Structures

A structure is a compact object type that can be more efficient than a class for types that have a small amount of data and simple behavior.

Syntax

[ attributes ]
type [accessibility-modifier] type-name =
    struct
        type-definition-elements-and-members
    end
// or
[ attributes ]
[<StructAttribute>]
type [accessibility-modifier] type-name =
    type-definition-elements-and-members

Remarks

Structures are value types, which means that they are stored directly on the stack or, when they are used as fields or array elements, inline in the parent type. Unlike classes and records, structures have pass-by-value semantics. This means that they are useful primarily for small aggregates of data that are accessed and copied frequently.

In the previous syntax, two forms are shown. The first is not the lightweight syntax, but it is nevertheless frequently used because, when you use the struct and end keywords, you can omit the StructAttribute attribute, which appears in the second form. You can abbreviate StructAttribute to just Struct.

The type-definition-elements-and-members in the previous syntax represents member declarations and definitions. Structures can have constructors and mutable and immutable fields, and they can declare members and interface implementations. For more information, see Members.

Structures cannot participate in inheritance, cannot contain let or do bindings, and cannot recursively contain fields of their own type (although they can contain reference cells that reference their own type).

Because structures do not allow let bindings, you must declare fields in structures by using the val keyword. The val keyword defines a field and its type but does not allow initialization. Instead, val declarations are initialized to zero or null. For this reason, structures that have an implicit constructor (that is, parameters that are given immediately after the structure name in the declaration) require that val declarations be annotated with the DefaultValue attribute. Structures that have a defined constructor still support zero-initialization. Therefore, the DefaultValue attribute is a declaration that such a zero value is valid for the field. Implicit constructors for structures do not perform any actions because let and do bindings aren’t allowed on the type, but the implicit constructor parameter values passed in are available as private fields.

Explicit constructors might involve initialization of field values. When you have a structure that has an explicit constructor, it still supports zero-initialization; however, you do not use the DefaultValue attribute on the val declarations because it conflicts with the explicit constructor. For more information about val declarations, see Explicit Fields: The val Keyword.

Attributes and accessibility modifiers are allowed on structures, and follow the same rules as those for other types. For more information, see Attributes and Access Control.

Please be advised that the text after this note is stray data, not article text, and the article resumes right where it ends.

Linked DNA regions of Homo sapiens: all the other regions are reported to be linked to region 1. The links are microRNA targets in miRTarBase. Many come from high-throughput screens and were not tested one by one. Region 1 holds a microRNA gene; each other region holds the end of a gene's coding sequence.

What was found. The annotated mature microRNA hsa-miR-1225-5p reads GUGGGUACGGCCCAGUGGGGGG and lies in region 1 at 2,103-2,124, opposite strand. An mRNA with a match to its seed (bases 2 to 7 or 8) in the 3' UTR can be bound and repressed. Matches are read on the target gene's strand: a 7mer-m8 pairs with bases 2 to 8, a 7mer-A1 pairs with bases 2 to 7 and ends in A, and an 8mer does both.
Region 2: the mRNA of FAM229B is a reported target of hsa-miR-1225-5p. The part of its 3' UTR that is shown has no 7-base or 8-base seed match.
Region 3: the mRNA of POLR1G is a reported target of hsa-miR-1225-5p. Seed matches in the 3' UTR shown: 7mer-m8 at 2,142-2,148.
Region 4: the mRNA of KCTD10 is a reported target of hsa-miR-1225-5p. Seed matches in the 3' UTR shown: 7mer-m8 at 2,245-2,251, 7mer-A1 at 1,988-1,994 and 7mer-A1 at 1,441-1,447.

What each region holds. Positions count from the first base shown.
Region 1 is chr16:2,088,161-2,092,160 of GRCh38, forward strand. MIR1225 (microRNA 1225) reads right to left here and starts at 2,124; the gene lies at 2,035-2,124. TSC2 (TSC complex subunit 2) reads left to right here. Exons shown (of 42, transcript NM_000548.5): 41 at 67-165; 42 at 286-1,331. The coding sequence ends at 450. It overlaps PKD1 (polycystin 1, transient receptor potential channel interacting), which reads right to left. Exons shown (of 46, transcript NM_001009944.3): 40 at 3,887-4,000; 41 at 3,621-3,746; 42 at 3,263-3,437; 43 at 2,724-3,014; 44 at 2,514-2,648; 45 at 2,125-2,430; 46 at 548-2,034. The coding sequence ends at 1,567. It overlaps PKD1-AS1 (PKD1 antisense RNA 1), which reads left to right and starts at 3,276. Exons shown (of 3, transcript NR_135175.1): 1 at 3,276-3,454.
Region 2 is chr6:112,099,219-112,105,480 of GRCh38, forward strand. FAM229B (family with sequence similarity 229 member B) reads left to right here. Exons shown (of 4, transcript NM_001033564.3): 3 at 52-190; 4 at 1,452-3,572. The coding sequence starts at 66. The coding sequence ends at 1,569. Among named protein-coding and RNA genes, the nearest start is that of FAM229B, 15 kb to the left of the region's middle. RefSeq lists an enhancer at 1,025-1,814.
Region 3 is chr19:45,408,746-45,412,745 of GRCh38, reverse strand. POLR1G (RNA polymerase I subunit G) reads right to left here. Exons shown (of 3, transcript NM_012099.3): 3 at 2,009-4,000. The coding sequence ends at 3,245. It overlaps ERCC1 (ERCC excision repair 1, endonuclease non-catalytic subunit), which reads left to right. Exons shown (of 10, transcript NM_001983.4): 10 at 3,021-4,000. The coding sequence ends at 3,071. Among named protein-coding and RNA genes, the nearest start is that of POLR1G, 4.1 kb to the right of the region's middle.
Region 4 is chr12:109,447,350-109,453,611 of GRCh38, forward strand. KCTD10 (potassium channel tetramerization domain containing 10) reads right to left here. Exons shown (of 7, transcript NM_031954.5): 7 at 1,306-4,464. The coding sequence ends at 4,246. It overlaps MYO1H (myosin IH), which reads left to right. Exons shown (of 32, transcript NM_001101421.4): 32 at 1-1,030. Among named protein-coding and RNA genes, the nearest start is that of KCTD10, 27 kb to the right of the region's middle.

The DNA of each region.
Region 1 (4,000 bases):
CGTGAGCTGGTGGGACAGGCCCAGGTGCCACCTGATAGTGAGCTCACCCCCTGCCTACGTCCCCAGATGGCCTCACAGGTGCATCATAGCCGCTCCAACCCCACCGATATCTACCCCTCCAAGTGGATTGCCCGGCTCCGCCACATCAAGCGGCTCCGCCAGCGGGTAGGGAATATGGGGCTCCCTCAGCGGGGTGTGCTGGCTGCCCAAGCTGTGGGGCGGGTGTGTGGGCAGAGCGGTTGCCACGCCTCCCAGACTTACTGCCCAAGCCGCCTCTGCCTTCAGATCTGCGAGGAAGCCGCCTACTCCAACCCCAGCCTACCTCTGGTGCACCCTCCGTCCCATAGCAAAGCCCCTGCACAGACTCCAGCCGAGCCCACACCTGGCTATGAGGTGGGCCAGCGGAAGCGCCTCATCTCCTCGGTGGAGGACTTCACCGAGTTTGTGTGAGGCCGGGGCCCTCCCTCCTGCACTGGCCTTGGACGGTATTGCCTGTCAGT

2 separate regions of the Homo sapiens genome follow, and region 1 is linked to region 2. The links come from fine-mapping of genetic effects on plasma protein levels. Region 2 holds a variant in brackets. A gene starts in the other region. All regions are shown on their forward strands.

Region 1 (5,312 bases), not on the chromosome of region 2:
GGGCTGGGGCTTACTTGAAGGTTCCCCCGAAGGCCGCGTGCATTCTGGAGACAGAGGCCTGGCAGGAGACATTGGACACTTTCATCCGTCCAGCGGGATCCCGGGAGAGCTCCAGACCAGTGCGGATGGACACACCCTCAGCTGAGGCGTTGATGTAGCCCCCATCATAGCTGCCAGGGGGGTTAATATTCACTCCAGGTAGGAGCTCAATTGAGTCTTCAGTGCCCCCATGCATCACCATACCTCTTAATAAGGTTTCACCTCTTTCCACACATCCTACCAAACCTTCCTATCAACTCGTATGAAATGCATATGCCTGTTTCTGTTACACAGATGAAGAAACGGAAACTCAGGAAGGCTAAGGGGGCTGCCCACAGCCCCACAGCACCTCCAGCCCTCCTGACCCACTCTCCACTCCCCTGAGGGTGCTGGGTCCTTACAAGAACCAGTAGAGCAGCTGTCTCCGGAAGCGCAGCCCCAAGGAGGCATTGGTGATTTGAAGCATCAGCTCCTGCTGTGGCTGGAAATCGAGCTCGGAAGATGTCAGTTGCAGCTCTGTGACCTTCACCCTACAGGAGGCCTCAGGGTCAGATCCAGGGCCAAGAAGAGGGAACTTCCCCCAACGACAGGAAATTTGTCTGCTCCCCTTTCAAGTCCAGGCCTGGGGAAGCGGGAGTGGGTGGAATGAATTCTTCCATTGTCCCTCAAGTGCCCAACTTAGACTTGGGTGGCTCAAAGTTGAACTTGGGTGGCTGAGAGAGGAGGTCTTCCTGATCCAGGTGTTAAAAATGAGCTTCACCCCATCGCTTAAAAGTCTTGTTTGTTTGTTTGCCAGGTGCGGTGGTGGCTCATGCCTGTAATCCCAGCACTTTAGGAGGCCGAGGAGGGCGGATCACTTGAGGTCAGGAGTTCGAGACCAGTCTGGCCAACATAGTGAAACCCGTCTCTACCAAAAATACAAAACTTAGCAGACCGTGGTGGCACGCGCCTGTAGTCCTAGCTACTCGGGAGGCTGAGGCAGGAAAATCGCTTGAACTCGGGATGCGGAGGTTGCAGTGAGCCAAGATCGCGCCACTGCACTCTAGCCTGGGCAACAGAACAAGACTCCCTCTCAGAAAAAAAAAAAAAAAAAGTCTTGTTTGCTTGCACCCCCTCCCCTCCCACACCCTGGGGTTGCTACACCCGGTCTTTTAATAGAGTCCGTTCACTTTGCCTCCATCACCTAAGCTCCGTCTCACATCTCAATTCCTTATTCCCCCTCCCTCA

The following code examples illustrate structure definitions.

// In Point3D, three immutable values are defined.
// x, y, and z will be initialized to 0.0.
type Point3D =
    struct
        val x: float
        val y: float
        val z: float
    end

// In Point2D, two immutable values are defined.
// It also has a member which computes a distance between itself and another Point2D.
// Point2D has an explicit constructor.
// You can create zero-initialized instances of Point2D, or you can
// pass in arguments to initialize the values.
type Point2D =
    struct
        val X: float
        val Y: float
        new(x: float, y: float) = { X = x; Y = y }

        member this.GetDistanceFrom(p: Point2D) =
            let dX = (p.X - this.X) ** 2.0
            let dY = (p.Y - this.Y) ** 2.0
            
            dX + dY
            |> sqrt
    end

ByRefLike structs

You can define your own structs that can adhere to byref-like semantics: see Byrefs for more information. This is done with the IsByRefLikeAttribute attribute:

open System
open System.Runtime.CompilerServices

[<IsByRefLike; Struct>]
type S(count1: Span<int>, count2: Span<int>) =
    member x.Count1 = count1
    member x.Count2 = count2

IsByRefLike does not imply Struct. Both must be present on the type.

A "byref-like" struct in F# is a stack-bound value type. It is never allocated on the managed heap. A byref-like struct is useful for high-performance programming, as it is enforced with set of strong checks about lifetime and non-capture. The rules are:

  • They can be used as function parameters, method parameters, local variables, method returns.
  • They cannot be static or instance members of a class or normal struct.
  • They cannot be captured by any closure construct (async methods or lambda expressions).
  • They cannot be used as a generic parameter.

Although these rules very strongly restrict usage, they do so to fulfill the promise of high-performance computing in a safe manner.

ReadOnly structs

You can annotate structs with the IsReadOnlyAttribute attribute. For example:

[<IsReadOnly; Struct>]
type S(count1: int, count2: int) =
    member x.Count1 = count1
    member x.Count2 = count2

IsReadOnly does not imply Struct. You must add both to have an IsReadOnly struct.

Use of this attribute emits metadata letting F# and C# know to treat it as inref<'T> and in ref, respectively.

Defining a mutable value inside of a readonly struct produces an error.

Struct Records and Discriminated Unions

You can represent Records and Discriminated Unions as structs with the [<Struct>] attribute. See each article to learn more.

See also